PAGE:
Expressive Therapies Department at Hebrew Rehabilitation Center

Dance/ Movement Therapy

Based on the empirically supported premise that the body, mind and spirit are interconnected, the American Dance Therapy Association defines dance/movement therapy as the psychotherapeutic use of movement to further the emotional, cognitive, physical and social integration of the individual.

Benefits of Dance/Movement Therapy:

  • Focused on movement behavior as it emerges in the therapeutic relationship.  Expressive, communicative, and adaptive behaviors are all considered for group and individual treatment.  Body movement, as the core component of dance, simultaneously provides the means of assessment and the mode of intervention for dance/movement therapy.
  • Practiced in mental health, rehabilitation, medical, educational and forensic settings, and in nursing homes, day care centers, disease prevention, health promotion programs and in private practice.
  • Effective for individuals with developmental, medical, social, physical and psychological impairments.
  • Used with people of all ages, races and ethnic backgrounds in individual, couples, family and group therapy formats.

Dance/Movement Therapy and Alzheimer’s Disease/Dementia

Dance/movement Therapy for people with Alzheimer’s Disease and other dementias employs dance and movement as a form of self expression, a means of connecting with others and a pathway to accessing memory. Dance/movement therapy is especially effective for those with memory impairment as it offers a non-verbal means of self expression when words are difficult to access.  The act of moving and dancing, especially to music, triggers memory and often increases verbal capacity.  When a person experiences memory loss, it can seem as if the world is slipping away.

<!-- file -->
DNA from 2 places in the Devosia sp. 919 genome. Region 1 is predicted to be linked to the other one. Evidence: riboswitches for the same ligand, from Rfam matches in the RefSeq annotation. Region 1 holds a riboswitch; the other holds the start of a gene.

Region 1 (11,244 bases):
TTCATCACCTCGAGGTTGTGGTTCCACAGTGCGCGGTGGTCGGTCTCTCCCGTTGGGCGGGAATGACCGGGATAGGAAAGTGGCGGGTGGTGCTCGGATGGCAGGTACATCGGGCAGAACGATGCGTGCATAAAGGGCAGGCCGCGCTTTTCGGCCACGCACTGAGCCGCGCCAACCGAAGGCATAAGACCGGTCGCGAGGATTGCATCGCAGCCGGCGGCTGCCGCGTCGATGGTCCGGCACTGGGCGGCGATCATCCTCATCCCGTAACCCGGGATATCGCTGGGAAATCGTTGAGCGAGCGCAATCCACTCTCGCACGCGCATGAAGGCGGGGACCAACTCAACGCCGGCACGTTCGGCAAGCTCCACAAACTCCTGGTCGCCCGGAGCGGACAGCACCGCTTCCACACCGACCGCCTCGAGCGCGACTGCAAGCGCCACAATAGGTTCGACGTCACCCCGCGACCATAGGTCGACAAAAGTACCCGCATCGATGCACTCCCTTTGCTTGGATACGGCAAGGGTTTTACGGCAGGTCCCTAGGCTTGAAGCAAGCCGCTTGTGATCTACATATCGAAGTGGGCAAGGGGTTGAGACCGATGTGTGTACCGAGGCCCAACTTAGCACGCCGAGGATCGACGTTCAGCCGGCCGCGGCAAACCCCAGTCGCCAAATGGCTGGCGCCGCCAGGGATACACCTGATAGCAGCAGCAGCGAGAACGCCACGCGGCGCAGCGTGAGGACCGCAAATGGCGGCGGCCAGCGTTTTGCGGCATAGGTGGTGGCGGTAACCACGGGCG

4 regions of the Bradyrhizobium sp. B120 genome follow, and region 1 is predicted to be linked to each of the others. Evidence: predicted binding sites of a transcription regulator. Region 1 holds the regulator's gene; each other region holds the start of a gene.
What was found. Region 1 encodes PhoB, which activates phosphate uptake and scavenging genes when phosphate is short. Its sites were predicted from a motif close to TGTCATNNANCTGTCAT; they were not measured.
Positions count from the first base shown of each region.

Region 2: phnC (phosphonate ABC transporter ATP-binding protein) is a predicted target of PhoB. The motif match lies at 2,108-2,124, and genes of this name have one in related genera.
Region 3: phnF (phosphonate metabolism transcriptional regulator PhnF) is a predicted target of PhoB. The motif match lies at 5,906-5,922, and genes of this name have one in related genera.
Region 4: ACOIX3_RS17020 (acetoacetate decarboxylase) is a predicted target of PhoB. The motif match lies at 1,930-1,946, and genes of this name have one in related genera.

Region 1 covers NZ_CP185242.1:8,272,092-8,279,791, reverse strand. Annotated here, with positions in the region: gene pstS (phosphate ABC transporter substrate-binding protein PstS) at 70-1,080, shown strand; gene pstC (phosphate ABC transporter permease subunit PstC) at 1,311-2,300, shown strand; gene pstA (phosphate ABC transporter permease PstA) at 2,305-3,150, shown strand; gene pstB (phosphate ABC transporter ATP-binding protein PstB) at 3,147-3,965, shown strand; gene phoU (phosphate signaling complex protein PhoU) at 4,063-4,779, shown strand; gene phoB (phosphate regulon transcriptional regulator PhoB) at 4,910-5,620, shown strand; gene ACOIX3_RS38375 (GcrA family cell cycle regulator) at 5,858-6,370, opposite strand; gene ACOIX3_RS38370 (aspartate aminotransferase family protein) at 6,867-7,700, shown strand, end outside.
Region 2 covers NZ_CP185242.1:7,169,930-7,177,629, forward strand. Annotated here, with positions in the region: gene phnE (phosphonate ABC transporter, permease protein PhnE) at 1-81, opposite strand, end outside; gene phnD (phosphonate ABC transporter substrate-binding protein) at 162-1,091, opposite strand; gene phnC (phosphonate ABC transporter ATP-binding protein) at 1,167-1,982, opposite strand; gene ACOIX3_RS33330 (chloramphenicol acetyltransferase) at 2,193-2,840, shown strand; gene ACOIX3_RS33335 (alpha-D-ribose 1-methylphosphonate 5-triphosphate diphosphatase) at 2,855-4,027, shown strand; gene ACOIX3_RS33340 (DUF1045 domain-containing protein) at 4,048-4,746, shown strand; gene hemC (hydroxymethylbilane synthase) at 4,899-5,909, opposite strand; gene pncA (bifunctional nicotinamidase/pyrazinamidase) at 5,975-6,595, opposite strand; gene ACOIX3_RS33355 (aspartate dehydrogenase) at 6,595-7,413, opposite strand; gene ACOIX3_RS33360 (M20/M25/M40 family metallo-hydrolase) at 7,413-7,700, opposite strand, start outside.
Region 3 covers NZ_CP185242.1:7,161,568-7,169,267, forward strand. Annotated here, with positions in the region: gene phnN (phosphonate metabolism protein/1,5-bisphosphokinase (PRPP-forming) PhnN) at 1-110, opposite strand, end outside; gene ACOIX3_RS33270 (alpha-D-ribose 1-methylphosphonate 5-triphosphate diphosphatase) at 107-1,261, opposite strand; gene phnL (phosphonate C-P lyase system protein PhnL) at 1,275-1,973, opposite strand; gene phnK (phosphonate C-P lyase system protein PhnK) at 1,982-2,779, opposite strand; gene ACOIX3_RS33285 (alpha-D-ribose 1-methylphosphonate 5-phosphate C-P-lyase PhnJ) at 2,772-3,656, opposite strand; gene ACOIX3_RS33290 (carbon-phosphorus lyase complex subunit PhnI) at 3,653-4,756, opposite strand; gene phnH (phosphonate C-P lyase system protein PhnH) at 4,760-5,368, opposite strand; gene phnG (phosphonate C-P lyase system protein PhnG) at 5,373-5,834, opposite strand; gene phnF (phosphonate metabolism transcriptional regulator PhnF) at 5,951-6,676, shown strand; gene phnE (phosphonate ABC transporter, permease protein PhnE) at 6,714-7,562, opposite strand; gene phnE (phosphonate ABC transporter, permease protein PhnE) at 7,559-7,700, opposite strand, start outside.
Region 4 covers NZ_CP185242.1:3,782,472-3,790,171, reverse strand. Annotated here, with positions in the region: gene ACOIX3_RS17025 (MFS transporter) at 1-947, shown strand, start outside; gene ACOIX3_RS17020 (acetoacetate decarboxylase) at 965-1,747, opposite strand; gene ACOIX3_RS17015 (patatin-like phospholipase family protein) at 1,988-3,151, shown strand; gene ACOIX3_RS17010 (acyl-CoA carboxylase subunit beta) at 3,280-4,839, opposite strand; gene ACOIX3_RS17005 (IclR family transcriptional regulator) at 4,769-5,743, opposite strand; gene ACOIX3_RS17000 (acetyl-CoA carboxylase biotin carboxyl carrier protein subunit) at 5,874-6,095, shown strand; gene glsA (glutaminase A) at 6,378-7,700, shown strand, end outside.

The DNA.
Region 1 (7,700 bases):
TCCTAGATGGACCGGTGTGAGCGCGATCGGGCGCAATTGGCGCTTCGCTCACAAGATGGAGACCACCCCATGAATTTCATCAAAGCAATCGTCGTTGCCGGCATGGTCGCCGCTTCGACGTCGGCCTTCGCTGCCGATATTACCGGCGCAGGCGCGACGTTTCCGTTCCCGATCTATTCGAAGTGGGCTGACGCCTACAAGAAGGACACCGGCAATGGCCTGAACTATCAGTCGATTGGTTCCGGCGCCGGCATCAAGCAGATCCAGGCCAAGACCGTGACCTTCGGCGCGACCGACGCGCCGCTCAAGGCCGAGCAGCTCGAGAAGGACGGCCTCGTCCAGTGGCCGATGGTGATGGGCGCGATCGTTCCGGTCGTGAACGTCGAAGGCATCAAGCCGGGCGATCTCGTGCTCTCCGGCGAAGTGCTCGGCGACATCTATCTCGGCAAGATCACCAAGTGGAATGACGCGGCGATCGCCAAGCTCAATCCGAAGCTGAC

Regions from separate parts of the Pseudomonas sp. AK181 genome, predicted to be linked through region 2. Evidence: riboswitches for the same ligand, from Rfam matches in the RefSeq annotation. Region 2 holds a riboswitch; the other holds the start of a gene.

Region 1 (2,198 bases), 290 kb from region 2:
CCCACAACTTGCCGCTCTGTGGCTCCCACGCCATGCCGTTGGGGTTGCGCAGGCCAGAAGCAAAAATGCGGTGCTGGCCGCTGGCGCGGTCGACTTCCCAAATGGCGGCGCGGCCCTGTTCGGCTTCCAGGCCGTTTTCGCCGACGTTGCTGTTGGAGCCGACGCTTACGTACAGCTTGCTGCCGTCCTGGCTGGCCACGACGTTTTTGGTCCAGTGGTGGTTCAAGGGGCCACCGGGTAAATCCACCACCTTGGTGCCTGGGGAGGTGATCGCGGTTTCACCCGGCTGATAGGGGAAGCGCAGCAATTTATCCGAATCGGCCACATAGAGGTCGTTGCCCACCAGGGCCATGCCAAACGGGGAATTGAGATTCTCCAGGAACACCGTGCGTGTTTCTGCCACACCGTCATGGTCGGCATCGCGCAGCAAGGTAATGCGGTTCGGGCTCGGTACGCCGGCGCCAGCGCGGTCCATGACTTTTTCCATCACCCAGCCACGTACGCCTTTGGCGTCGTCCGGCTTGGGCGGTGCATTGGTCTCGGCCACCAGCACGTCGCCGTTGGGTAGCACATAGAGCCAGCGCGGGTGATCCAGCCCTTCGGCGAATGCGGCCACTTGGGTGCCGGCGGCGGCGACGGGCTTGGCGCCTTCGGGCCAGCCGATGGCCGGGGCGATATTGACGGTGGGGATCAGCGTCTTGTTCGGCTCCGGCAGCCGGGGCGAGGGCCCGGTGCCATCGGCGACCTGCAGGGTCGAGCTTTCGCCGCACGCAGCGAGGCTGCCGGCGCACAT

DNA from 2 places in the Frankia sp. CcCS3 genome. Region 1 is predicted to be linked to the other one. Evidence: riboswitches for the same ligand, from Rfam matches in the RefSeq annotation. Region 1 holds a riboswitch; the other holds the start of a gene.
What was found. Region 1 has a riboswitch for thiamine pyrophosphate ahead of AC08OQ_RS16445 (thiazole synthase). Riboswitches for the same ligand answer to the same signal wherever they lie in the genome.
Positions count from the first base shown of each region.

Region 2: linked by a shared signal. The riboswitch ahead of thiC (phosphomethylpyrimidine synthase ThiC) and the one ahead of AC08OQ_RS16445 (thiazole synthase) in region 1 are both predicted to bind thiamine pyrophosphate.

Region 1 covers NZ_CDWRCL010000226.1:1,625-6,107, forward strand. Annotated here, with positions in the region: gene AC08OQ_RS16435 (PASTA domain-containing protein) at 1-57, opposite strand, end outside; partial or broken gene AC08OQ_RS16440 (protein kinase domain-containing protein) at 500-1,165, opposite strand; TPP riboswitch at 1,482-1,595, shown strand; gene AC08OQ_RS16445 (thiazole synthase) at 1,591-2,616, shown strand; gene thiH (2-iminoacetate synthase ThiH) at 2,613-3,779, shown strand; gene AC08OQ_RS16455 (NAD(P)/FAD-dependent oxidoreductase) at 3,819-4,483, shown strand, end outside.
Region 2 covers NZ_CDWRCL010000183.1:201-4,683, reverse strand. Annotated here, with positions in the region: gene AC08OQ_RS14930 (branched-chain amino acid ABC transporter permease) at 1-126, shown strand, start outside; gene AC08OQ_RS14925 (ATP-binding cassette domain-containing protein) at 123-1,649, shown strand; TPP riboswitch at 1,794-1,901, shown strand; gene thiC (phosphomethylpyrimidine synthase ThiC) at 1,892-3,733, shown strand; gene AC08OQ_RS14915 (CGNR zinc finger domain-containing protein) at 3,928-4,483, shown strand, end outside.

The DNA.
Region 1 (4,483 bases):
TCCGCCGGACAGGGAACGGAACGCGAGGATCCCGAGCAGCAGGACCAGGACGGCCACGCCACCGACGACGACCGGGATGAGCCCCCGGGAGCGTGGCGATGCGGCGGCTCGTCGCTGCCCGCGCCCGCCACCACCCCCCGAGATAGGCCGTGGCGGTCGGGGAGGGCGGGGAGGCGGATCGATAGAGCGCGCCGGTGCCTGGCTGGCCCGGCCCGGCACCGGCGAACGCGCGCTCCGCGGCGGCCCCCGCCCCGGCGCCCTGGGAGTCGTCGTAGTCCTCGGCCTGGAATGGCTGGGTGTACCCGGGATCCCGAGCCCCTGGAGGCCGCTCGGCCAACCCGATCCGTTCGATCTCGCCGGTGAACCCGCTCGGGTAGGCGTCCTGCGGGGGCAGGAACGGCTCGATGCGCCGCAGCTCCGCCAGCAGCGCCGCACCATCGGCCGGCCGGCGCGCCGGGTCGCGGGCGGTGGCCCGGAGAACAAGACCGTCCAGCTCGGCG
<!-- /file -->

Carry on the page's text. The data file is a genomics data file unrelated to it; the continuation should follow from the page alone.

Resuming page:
• Our bodies tell the story of our lives, and through the facilitation of the dance/movement therapist these stories can be acknowledged and shared with others.  Any postures and movements offered by participants are validated verbally and through mirroring of movement by the therapist, creating a non-threatening and emotionally safe experience. 
  • The feeling of safety decreases the anxiety which people with dementia often feel. Improvisation is a key component to the process of dance/movement therapy as it allows for the individual’s experience to come forth.
  • The dance/movement therapist attempts to create an environment of playfulness and openness to invite and inspire creativity.
  • Dance/movement is the most fundamental expression of our “aliveness” and is a reminder of the beauty of the here and now.
  • The dance/movement therapist works to increase awareness of the importance of non-verbal communication as a means for increasing understanding and decreasing the distress of the individual and their caregivers and loved ones.

Dance Group for Residents with Parkinson’s and Other Neurological Disorders

This program is structured as an adapted dance class, where residents learn and work on choreography from week to week, just as they would in a normal dance class.  Residents in wheelchairs and who have difficulty standing are very welcome as the class is primarily performed seated, with adaptations for those who wish to stand.

The goals for this group are:

  • To support range of motion and coordination
  • To provide psychosocial support for residents coping with Parkinson’s disease and other disorders affecting movement/mobility. 
  • To improve body image and self-esteem
  • To build a sense of community
  • Enjoyment!
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